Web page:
I am ready to launch a Web site. Can you recommend some resources for how to publicize this? Many thanks -- this chat is awesome!

A.
Joel Marquis :

It depends a little on what kind of Web site you are planning to launch, but there are a number of resources. Wordpress is great and fairly easy tool for publishing Web sites. Creative Market provides wonderful design templates for Wordpress or in HTML if you are a little more technilogically advanced. PowToon is a nice resource for creating animated videos and presentations which might be a nice addition to your Web site.

Also, if you want to learn to build your own site there are some great teaching resources on Udacity, Udemy, CodeAcademy. AppSumo might also be helpful. This is a daily deals Web site for digitally distributed goods and online services.  

Then there is always the ability to outsource the Web development. Elance and oDesk are the big players in the freelance Web development space. Check locally as well since there are a number of local web development which can provide great work.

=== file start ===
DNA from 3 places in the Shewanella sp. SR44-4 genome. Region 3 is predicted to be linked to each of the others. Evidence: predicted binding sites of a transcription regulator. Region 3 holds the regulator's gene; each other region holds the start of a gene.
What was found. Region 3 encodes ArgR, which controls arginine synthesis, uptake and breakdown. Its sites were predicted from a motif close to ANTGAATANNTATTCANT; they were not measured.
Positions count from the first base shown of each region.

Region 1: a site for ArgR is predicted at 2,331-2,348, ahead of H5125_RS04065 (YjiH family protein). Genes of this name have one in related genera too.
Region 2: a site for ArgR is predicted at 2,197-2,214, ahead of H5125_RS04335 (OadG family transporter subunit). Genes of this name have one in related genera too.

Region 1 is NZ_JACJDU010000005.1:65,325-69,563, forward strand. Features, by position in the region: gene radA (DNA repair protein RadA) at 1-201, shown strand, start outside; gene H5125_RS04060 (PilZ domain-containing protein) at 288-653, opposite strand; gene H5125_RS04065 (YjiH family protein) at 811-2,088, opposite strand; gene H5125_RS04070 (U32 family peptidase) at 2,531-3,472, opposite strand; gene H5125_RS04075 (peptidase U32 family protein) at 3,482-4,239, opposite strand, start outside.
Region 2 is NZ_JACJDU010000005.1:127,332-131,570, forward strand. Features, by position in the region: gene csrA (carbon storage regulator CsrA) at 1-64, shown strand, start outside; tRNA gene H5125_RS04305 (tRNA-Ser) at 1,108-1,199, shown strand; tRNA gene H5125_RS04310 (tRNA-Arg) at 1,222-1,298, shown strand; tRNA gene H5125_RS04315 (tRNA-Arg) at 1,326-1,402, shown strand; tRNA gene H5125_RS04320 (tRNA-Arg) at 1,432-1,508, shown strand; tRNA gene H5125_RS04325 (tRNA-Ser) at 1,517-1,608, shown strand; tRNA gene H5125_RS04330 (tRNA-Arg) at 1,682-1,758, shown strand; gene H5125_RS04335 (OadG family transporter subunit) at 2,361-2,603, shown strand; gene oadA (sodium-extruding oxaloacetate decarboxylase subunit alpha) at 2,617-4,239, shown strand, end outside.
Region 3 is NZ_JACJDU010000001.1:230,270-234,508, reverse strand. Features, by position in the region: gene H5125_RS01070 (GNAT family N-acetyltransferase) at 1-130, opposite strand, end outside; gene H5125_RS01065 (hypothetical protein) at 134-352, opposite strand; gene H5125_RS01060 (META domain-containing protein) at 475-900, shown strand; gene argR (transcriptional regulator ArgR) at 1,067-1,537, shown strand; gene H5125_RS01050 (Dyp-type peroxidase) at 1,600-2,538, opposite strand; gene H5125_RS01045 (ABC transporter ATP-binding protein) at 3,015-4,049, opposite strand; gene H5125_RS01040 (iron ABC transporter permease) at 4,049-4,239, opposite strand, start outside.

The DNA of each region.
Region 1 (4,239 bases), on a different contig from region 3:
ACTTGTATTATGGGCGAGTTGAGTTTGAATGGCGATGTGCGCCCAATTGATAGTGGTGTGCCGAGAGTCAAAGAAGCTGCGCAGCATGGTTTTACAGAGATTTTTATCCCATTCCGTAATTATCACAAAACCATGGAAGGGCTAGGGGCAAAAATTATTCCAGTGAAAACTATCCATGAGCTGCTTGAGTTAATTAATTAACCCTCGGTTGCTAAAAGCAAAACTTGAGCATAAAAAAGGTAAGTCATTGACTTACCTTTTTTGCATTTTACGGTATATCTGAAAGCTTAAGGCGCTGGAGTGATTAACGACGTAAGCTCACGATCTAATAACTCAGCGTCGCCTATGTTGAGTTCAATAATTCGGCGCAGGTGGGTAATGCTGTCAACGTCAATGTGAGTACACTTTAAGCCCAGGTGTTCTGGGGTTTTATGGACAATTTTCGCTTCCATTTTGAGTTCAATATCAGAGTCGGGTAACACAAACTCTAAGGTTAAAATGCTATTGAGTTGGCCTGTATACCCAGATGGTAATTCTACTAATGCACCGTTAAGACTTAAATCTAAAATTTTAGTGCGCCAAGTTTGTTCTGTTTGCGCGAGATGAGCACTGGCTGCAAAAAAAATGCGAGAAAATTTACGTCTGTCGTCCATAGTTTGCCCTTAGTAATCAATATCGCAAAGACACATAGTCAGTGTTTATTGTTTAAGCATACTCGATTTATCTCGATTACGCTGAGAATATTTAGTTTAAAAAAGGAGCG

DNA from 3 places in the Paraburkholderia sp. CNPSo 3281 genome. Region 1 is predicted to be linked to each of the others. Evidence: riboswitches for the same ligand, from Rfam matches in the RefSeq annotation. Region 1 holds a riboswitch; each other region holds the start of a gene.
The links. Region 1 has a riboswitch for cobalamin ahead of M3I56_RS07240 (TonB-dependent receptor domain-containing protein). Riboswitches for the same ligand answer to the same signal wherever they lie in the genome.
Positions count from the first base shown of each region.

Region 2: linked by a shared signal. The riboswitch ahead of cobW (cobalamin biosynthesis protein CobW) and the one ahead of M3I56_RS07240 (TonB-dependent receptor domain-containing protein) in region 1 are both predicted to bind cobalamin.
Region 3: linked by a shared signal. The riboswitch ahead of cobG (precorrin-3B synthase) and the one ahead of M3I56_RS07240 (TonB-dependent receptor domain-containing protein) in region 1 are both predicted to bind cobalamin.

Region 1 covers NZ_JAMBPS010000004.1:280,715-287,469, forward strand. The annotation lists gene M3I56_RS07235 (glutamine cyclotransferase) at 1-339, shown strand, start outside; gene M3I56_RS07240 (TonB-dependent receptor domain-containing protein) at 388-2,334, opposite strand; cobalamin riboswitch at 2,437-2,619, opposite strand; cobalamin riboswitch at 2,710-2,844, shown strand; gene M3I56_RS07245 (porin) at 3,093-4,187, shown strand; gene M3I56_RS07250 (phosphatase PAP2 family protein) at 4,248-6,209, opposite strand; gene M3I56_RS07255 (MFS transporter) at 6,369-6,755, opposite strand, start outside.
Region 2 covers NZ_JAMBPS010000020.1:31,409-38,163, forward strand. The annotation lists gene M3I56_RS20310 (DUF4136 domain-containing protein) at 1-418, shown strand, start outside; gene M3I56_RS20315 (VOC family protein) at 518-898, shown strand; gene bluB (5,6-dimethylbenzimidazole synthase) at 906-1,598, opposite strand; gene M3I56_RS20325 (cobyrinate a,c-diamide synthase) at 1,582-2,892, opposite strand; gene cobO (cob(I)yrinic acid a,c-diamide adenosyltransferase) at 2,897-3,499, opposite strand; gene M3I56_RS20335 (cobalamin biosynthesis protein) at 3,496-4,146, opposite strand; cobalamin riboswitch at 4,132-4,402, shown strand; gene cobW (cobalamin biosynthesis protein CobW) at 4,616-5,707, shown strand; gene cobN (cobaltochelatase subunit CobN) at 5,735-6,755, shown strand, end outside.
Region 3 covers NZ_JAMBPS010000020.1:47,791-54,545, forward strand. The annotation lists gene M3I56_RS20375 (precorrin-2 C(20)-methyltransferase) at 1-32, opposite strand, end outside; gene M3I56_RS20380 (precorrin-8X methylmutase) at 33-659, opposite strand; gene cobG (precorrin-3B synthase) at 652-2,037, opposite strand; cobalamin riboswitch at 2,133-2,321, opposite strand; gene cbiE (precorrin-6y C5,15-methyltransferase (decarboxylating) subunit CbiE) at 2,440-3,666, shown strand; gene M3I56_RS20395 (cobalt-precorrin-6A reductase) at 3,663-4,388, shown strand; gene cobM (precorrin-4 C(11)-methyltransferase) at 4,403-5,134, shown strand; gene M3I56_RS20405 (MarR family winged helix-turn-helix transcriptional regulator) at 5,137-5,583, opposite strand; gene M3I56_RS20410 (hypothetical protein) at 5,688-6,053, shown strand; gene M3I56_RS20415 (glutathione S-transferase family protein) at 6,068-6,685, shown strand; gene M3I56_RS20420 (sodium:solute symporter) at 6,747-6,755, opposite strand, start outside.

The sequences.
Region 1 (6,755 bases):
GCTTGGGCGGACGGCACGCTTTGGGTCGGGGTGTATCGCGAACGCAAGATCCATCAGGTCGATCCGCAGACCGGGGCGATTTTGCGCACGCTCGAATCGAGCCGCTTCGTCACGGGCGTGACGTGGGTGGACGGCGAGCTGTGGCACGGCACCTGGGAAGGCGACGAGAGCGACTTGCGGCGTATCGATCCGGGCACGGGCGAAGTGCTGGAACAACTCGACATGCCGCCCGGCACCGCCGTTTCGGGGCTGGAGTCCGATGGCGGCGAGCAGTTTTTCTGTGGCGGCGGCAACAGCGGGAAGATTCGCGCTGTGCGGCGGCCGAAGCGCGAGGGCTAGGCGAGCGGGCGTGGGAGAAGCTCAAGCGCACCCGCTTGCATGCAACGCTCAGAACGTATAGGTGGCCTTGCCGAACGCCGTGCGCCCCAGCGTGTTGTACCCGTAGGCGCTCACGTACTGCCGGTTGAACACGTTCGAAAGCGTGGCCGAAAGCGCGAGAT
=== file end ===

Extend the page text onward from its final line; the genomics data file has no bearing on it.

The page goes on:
– April 22, 2014 12:31 PM
Q.

service-based startups

Hi, love this chat. Am also a fan of Shark Tank. I'm 50 years old, have been dabbling in a service based business (health coaching) for a while. I'd love to grow it into something more but am clueless. I've tried SCORE - they tell me to hang fliers at the gym. Not helpful. I can't see getting an MBA at this point. Where do I turn so that I can, someday, present to a group such as yours?
A.
Joel Marquis :

Thanks for the question. I am also a big fan of "Shark Tank" and was fortunate enough to work with Daymond John looking at some of the deals from the show.

If you haven't already, I would recommend getting smart on the Lean Startup methodology (Eric Ries), Customer Development process (Steve Blank) and the Business Model Canvas. This is a common way that entrepreneurs are evaluating and developing their businesses. Going through this process will help you understand your business better and determine what it might take to really grow the business. You don't need an MBA if you go through this process.